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Market Advisor: Cow Prices Off to Record Pace

Cow prices have increased more than normal this year in spite of a continuing high cow slaughter.

Tim Petry, Livestock Marketing Economist

NDSU Extension Service

Could cull cow prices be at record highs this year? The short answer to that question is yes, but there are many factors that can affect prices. Cow prices were at a record high in 2007 and again in 2008, which was not that long ago.

A setback in prices occurred in 2009 because of a historically high beef and dairy cow slaughter and a weak economy impacting demand.

Cow prices have increased more than normal this year in spite of a continuing high cow slaughter. A wide range in cow prices occurs due to differing grades, yields and other market factors, such as fed, white-fat cows versus thin, low-yielding cows. The geographic region where the cows are sold also is a factor. However, in general, cow prices have increased more than $10 per hundredweight (cwt) this year when a more normal increase would be $5. Prices are currently more than $10 per cwt higher than last year. On a weekly basis, prices have been averaging a couple of dollars higher than 2008, which was a record year.

Higher prices are being supported by strong demand for hamburger and sharply lower imports of manufacturing-grade beef. The “cheeseburger price war” among several fast-food chains that have been promoting low-priced menu items during the economic downturn helped demand. And after a harsher than normal winter in several regions of the country, consumers have been anxious to start the grilling season. Higher prices for competing meats, such as chicken and pork, also have stimulated demand for hamburger.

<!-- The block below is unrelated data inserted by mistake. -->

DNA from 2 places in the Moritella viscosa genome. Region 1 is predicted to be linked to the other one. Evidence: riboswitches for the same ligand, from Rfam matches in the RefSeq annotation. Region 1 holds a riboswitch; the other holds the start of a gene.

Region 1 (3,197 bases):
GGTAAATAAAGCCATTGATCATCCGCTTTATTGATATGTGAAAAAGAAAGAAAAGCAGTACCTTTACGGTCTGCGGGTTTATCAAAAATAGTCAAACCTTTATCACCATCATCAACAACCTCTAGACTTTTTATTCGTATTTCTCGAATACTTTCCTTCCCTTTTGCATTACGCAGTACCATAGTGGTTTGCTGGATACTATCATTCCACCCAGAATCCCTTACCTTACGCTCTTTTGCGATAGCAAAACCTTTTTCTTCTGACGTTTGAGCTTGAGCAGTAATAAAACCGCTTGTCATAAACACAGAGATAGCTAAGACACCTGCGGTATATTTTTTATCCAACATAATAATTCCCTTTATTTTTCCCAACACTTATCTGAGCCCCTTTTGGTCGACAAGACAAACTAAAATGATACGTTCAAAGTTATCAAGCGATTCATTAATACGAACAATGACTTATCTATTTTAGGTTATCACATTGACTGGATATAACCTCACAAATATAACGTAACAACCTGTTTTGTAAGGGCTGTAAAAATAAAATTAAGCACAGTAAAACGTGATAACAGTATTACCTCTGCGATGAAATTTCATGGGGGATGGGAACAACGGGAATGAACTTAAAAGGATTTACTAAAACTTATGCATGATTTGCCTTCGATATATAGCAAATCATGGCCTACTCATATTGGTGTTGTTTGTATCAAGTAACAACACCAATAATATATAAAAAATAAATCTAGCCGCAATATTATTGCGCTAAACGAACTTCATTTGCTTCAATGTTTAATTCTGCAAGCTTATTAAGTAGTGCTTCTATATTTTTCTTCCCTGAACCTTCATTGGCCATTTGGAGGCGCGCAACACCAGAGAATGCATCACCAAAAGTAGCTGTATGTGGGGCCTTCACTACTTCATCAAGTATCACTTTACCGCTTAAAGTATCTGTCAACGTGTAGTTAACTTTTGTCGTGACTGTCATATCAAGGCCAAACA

Imports of grinding beef have been off almost 25 percent this year. Beef imports from our leading suppliers (Australia, New Zealand and Uruguay) are off by double-digit amounts. Australia’s beef industry is in a herd rebuilding phase after several years of drought. Ironically, there have even been reports that too much rain in places may have hampered Australian cattle from getting to market.

The decline in value of the U.S. dollar relative to currencies in those countries where we get beef also has made our market less attractive and other markets more lucrative. That is particularly the case for Uruguay.

Fresh, 90 percent lean wholesale boneless beef prices are about $15 per cwt higher than last year as retailers compete for product. Furthermore, prices for fresh, 50 percent lean wholesale beef also have increased as carcass weights of fed steers and heifers have declined. Severe winter weather was a factor in the decline, which has caused less 50 percent trim to be available.

There also is evidence that meat processors are grinding chucks from fed cattle to help satisfy the demand for ground beef. Wholesale boneless two-piece chuck prices have increased more than $40 per cwt from last year’s depressed levels.

The cow slaughter in 2010 has been close to last year’s elevated level, but almost 20 percent above the 2004 to 2008 average. The beef cow slaughter has been almost 8 percent higher, which is partially due to an increase in imports of Canadian cows. The dairy cow slaughter declined about 7 percent from last year, when the first of three dairy cow buyout programs was in progress.

Looking ahead, the total cow slaughter usually is seasonally low during the summer months. Several factors favor reduced beef cow slaughter this year, which should be supportive to prices.

First, overall grazing conditions in the U.S. for beef cattle are probably the best that they have been for several years. Coupled with the good grazing conditions, the heavy beef cow culling that has occurred in the last several years and stronger calf prices point to reduced slaughter levels.

The dairy cow slaughter also is typically lower during the summer months but was elevated last year with the buyouts. Dairy prices still are struggling. Although no buyouts have been announced, dairy cow culling could be higher than average this year.

The bottom line is that prices should remain strong through the summer months until the seasonal fall decline starts in September.


NDSU Agriculture Communication

Source:Tim Petry, (701) 231-1059, tim.petry@ndsu.edu
Editor:Rich Mattern, (701) 231-6136, richard.mattern@ndsu.edu
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